In the wake of the failed South Vietnamese Operation Lam Son 719, the Hanoi leadership began discussing a possible offensive during the 19th Plenum of the Central Committee of the Vietnam Workers' Party in early 1971. By December, the Politburo had decided to launch a major offensive early in the following year. 1972 would be a U. S. presidential election year, the possibility of affecting the outcome was enticing and there was increasing anti-war sentiment among the population and government of the U. S. With American troop withdrawals, South Vietnamese forces were stretched to breaking point along a border of more than 600 miles and the poor performance of ARVN troops in the offensive into Laos promised an easy victory; this decision marked the end of three years of political infighting between two factions within the Politburo: those members grouped around Trường Chinh, who favored following the Chinese model of continued low-intensity guerrilla warfare and rebuilding the north and the "southern firsters" around Defense Minister Võ Nguyên Giáp, supported by First Party Secretary Lê Duẩn.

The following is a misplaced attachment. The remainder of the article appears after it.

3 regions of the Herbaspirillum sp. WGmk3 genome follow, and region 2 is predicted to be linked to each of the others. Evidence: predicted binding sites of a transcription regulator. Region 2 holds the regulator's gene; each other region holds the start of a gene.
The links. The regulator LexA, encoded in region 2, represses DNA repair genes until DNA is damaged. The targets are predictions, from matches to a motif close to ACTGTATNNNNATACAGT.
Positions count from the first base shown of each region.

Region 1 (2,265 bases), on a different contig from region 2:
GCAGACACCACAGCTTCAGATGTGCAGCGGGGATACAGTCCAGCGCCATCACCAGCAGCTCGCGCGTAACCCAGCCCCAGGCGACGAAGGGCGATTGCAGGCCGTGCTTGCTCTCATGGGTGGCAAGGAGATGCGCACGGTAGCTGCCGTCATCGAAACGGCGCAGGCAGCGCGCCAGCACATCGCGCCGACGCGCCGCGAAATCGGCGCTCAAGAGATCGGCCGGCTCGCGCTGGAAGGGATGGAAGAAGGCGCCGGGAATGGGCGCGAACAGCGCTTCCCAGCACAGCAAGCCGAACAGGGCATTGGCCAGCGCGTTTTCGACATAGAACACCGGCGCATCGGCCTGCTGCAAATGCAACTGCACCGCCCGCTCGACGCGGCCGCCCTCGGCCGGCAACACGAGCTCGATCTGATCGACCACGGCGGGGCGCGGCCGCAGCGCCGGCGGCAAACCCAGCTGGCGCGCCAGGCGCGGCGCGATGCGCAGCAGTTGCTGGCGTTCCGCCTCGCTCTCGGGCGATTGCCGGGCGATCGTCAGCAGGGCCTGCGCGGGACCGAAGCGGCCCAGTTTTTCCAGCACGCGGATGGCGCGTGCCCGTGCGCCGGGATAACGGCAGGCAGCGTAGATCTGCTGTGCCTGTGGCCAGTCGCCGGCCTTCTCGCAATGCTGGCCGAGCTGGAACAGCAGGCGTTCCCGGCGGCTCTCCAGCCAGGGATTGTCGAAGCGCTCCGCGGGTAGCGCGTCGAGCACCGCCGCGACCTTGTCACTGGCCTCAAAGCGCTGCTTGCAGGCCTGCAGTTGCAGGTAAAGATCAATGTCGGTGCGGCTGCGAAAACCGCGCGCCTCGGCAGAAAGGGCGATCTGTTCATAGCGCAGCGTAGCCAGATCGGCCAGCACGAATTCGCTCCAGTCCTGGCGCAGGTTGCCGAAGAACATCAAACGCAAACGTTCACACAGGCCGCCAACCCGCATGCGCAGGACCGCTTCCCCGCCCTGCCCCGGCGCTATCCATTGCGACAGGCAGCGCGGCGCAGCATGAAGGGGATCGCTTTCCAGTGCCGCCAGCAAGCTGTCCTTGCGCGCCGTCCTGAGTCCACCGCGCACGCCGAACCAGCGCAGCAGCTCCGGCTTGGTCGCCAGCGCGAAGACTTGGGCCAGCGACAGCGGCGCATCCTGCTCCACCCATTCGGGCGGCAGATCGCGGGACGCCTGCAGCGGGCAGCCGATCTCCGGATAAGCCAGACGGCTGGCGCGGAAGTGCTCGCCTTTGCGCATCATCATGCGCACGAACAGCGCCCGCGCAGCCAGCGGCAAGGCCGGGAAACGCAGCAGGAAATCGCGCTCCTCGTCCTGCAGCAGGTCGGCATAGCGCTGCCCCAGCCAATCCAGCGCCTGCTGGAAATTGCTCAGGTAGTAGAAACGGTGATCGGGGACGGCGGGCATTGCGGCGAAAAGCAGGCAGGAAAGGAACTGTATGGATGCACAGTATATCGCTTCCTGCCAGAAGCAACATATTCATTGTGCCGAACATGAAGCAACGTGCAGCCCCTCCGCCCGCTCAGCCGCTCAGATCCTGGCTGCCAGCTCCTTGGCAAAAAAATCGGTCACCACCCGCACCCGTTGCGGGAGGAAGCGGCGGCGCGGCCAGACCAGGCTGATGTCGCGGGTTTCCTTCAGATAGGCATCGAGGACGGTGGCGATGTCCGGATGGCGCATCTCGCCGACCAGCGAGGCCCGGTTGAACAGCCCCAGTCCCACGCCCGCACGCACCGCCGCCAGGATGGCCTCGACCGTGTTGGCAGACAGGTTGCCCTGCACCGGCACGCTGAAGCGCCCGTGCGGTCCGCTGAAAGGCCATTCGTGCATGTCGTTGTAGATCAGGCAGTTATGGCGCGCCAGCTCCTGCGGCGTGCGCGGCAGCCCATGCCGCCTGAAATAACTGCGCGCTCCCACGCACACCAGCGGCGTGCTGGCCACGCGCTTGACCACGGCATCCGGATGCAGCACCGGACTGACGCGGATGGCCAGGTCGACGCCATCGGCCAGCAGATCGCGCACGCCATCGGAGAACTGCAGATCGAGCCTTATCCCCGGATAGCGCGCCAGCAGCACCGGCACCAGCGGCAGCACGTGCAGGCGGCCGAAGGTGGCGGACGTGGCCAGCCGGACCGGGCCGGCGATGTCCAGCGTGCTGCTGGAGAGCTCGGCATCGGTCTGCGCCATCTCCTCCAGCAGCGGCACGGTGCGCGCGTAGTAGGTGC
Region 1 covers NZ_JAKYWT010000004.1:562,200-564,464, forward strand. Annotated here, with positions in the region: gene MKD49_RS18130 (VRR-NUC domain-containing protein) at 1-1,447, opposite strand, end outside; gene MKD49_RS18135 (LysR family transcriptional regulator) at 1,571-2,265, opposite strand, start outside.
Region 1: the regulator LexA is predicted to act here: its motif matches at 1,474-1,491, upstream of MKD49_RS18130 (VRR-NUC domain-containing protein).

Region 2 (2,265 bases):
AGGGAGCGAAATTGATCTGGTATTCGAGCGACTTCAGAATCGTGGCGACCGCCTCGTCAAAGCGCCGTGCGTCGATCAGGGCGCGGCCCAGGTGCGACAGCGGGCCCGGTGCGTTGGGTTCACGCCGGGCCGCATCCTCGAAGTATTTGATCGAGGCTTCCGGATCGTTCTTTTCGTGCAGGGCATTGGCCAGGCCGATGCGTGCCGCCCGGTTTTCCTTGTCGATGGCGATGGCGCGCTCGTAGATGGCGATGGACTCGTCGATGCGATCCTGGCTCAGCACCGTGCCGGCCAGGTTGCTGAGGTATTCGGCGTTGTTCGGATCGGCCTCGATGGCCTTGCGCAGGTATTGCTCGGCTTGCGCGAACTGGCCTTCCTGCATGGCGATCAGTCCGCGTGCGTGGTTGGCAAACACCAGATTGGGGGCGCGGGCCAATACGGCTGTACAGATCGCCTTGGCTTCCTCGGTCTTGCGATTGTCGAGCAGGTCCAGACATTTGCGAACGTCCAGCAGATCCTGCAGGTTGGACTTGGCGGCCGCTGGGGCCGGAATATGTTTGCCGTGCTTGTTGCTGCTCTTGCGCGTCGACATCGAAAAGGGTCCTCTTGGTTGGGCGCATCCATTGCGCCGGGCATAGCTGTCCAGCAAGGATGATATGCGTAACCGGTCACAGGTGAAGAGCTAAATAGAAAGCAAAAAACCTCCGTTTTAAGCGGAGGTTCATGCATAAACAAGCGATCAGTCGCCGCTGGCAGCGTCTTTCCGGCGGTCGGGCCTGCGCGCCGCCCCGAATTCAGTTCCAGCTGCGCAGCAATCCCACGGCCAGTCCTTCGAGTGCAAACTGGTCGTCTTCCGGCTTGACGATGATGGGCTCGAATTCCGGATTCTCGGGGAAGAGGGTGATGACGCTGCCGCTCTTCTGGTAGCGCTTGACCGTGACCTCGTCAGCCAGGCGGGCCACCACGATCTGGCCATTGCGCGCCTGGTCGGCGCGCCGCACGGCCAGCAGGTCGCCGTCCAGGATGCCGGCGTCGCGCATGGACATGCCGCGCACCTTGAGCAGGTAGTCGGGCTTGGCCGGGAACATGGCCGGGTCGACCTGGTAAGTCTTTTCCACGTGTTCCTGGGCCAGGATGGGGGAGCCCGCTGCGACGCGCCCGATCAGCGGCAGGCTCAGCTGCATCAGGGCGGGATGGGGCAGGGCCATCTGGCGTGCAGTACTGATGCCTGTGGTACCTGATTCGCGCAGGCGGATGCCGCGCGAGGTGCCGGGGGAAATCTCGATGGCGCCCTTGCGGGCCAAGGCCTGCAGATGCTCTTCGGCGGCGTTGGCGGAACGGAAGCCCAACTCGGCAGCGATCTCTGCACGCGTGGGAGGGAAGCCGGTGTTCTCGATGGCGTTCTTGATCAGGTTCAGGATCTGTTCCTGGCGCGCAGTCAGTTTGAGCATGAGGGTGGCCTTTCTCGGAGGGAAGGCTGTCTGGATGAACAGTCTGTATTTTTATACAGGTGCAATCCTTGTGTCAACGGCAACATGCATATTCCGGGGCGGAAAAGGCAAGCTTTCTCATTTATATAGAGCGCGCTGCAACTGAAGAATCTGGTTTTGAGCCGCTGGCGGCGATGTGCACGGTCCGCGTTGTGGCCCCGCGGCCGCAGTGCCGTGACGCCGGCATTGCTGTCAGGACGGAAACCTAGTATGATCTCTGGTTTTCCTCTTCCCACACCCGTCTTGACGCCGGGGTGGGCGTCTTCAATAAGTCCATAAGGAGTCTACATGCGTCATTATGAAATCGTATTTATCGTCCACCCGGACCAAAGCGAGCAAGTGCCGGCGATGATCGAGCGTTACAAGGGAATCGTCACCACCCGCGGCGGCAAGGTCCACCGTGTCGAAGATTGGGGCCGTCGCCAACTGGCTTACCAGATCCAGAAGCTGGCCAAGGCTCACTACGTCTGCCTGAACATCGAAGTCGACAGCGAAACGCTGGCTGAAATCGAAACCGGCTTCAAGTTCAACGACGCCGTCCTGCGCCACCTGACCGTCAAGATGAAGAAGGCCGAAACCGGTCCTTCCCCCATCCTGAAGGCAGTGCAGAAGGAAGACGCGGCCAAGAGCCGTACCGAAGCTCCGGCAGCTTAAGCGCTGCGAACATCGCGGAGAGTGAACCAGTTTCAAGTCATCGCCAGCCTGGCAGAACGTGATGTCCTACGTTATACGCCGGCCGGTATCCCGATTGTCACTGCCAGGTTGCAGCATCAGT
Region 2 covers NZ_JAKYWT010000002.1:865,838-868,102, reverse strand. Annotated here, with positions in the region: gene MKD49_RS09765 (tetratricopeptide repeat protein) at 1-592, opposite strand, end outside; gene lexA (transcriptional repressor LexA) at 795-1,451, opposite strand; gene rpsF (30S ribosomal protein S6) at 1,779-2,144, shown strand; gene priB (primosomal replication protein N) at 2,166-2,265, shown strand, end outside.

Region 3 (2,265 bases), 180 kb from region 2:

The failure of the Tet Offensive of 1968, had led to a downgrading of Giap's influence but the victory achieved over South Vietnamese forces during the Laotian incursion, brought Giap's strategy back into the ascendant. Lê Duẩn was given responsibility for planning the operation but Giap never rose to his former prominence, dealing chiefly with logistical matters and the approval of operational planning; the officer entrusted with the conduct of the offensive was the PAVN chief of staff, General Văn Tiến Dũng. The central questions became where and with what forces the offensive would be launched and what its goals were to be. North Vietnam had used the border regions of Laos and Cambodia as supply and manpower conduits for a decade and a demilitarized zone that separated the two Vietnams. There, the line of communication would be shortest and forces could be concentrated where "the enemy is weakest...violent attacks will disintegrate enemy forces...making it impossible for him to have enough troops to deploy elsewhere."